Title: The Keening

Author: Elliott (elliottsilver@hotmail.com)

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Summary: When you cry for desire.


Back of beyond, there was Tir-nan-Og.

Back of beyond, his body moved in rhyme with hers, his breath syncopated, chord for desperate chord.

Her fingers notching crescents of fairy rings on his back, renting deeper and deeper with every surge like waves sloughing the sand skin of a beach. Each swell of the tide a cadence of gallop under the silken reins of the moon, leaving prints that washed away and nothing more.

Tir-nan-Og – Atlantis, of the ever-young.

Sweat drizzling from his forehead, tangling in his eyelashes and burning, blurring, kindling the fever within.

Tir-nan-Og, where no map could ever lead you.

Tension sizzling along her spine as she curled backwards like white-winged waves cresting on the sea, drawn under and within herself. The undertow of her voice a threnody.

Calling him through the mist and night like a banshee as she let go of the earth.


The winter wind in the forest, the Gaelic ‘fairy woman’ of legend who came only for the most ancient of Celtic lines, to lead them to the other side, the new world.

Her cries "keening", the English word 'keen' descending like scales of a melody from the Irish 'Caoineadh' – to lament.

Sound rising and falling like the ebb and flow of the sea, the wax and waning of the moon.

Her chant gilded with illumination like the Book of Kells.

The knells of his pulse like bells tolling, like surf breaking.

And as Jarod let go of the tethers to this world, he knew Parker’s voice mourning, not death but light, the fall from ecstasy, the dark return from Tir-nan-Og.

From earth to underworld to heaven.

And back.

And he knew, you had to die in order to live.


They roused later, still gently caught between earth and air.

"It’s Saint Patrick’s day," he whispered, as if a revelation, a prayer to remain as they were.

"Lá Fhéile Pádraig," she whispered into his chest.

Sweat glistening on her skin so it shimmered in the moonlight, glowing in defiance of the night’s blackness. "Sidhe" – fairy in Gaelic – shining like the sun tinseling water, or opalescent like the moon glittering on the sea.

Those who shone earthly, those who shimmered heavenly.

"You know Gaelic?"

"Of course."

"Why?" he asked, his fingers tangling in the dark gorse of her hair that shrouded her face from him like cobwebs over a glass window. "How?"

"He was beautiful, but he was also IRA."

"What happened?"

"He loved his country more."

Contempt and derision in his posture, transference without words as she lifted her head from his chest, withdrew her fingers from his grasp.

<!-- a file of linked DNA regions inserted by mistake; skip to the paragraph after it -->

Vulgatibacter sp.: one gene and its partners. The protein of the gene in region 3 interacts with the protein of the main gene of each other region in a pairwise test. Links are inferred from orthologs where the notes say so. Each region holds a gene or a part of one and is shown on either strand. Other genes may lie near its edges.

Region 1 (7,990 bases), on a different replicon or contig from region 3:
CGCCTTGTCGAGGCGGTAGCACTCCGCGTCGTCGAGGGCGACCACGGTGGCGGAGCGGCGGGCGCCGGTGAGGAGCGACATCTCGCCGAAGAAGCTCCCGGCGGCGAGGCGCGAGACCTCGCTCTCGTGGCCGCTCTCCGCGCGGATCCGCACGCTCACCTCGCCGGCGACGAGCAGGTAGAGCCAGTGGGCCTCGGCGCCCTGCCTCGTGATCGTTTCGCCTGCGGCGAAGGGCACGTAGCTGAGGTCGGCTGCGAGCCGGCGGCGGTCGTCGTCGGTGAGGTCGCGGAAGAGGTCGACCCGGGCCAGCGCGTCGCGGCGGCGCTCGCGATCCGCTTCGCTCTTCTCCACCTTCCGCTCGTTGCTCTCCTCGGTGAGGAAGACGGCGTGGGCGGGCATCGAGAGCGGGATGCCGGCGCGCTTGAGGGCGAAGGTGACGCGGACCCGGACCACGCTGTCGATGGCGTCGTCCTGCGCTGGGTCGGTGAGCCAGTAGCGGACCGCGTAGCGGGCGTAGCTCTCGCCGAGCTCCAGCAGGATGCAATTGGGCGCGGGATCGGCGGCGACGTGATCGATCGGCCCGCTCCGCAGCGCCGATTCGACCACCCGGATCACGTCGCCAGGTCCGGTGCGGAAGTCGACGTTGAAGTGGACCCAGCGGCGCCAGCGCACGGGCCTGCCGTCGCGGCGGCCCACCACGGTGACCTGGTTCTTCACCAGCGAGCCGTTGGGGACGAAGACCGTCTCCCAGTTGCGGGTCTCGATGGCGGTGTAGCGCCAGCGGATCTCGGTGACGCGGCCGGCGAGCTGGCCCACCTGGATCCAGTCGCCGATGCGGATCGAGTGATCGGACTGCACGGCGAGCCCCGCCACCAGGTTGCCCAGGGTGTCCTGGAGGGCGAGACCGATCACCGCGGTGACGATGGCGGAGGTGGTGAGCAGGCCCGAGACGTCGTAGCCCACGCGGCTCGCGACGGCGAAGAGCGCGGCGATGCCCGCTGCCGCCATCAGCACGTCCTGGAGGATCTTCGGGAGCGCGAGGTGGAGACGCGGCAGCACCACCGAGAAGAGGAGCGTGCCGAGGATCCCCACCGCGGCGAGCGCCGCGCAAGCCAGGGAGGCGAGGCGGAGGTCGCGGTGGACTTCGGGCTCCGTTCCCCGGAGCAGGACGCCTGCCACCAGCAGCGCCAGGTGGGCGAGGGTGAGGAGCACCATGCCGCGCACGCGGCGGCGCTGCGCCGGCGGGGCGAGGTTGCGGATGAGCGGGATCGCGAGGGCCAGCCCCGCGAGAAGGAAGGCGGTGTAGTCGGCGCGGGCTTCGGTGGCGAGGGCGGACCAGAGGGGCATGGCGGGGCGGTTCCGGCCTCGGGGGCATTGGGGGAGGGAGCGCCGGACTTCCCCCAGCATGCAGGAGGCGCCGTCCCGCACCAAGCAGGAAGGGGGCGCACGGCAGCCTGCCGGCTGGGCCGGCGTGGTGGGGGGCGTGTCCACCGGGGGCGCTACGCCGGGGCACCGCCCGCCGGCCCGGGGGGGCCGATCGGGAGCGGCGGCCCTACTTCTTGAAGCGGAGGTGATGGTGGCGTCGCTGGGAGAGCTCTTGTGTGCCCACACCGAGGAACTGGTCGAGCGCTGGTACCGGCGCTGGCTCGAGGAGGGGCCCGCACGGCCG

"How could anyone not love you more than absolutely everything?" he demanded, his sigh the hymns of wrenboys. His voice old as the Druids, old as Christians nailing the skins of pagans to church doors as warning, old as leabai, slabs of rock adorning graves of Celtic cairns and crosses.

Her laugh, the revelry of may queens and mummers.

Her look, of a woman who’d gone to the ends of the earth for him on nothing more than the unfailing hope that one day she would find him there.

And he her.

The candle in the other room flickering with a wisp of air, a breath of the storm blown like glass. The same storm that had cut all electricity and enveloped the city in unusual darkness.

As if he could hold darkness and demons at bay with candles and light.

In ancient times, fire had never been allowed to die out.

Rather they were settled down without being lost. "Smooring", a spark captured as chants and blessings were recited to beg protection by the spirits.

Their voices in the night of the same spell, of the same fire.

Lit on sunset, held til morning.

"I don't know if I'm Irish," he whispered, wondering if fairies were fallen angels.

Outside their windows a mist was falling as the warm air of the storm clashed with the cold air of heavens.

"Spare me the white leopard speech."

Like frost on window panes, like spurs on holly leaves.

Maybe there was hope yet.

Like the Claddaugh, the three tiers of heart, hands and crown. Hope surely interlaced them all.

"It should be 'spare me the leprechaun speech'," he informed her.

He felt the laughter in her body before he heard it.


Skin to skin, pulse to pulse, breath to breath.

Each movement etched like Waterford, a seismometer inscribed upon the other like a rainbow revealing treasure like a rune of confession, hidden when the Danes had marauded through Ireland now protected by leprechauns, or perhaps only spirits of those who had died.

He kissed the edge of her shoulder, the dip where her neck met her back, the nape under the thick blackthorn silk of dark hair. Intoxicated on the scent of her skin and the poteen of her kiss.

Her eyes glittering like shamrocks as she returned to him, the miracle divined by Saint Patrick as the Trinity. Each verdant leaf representing the Father, the Son, and the Holy Ghost.

Or maybe love, faith, and forever.

Tir-nan-Og, the land of eternal springtime, seen by humans only through a chill sea mist.

It was no fable.

"I love you," he whispered as skin grafted to skin, taking each other hostage.

Back of beyond, back where they belonged.

Back of beyond, to Tir-nan-Og.

"Ta gra agam ort," she whispered back, her voice a map through the mists.

As her mouth met his, keening with desire.





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Author’s Note: Any mistakes in The Keening are my own. All corrections of Irish lore or Gaelic are welcome, as is anything else about Eire you would like to share…


Disclaimer: The characters of "The Pretender" are not mine; they rightfully belong to NBC, MTM, and Pretender Productions, as well as the actors and actresses who give paper and ink a life and a voice. I am making no profit from these writings; imitation is the highest form of flattery.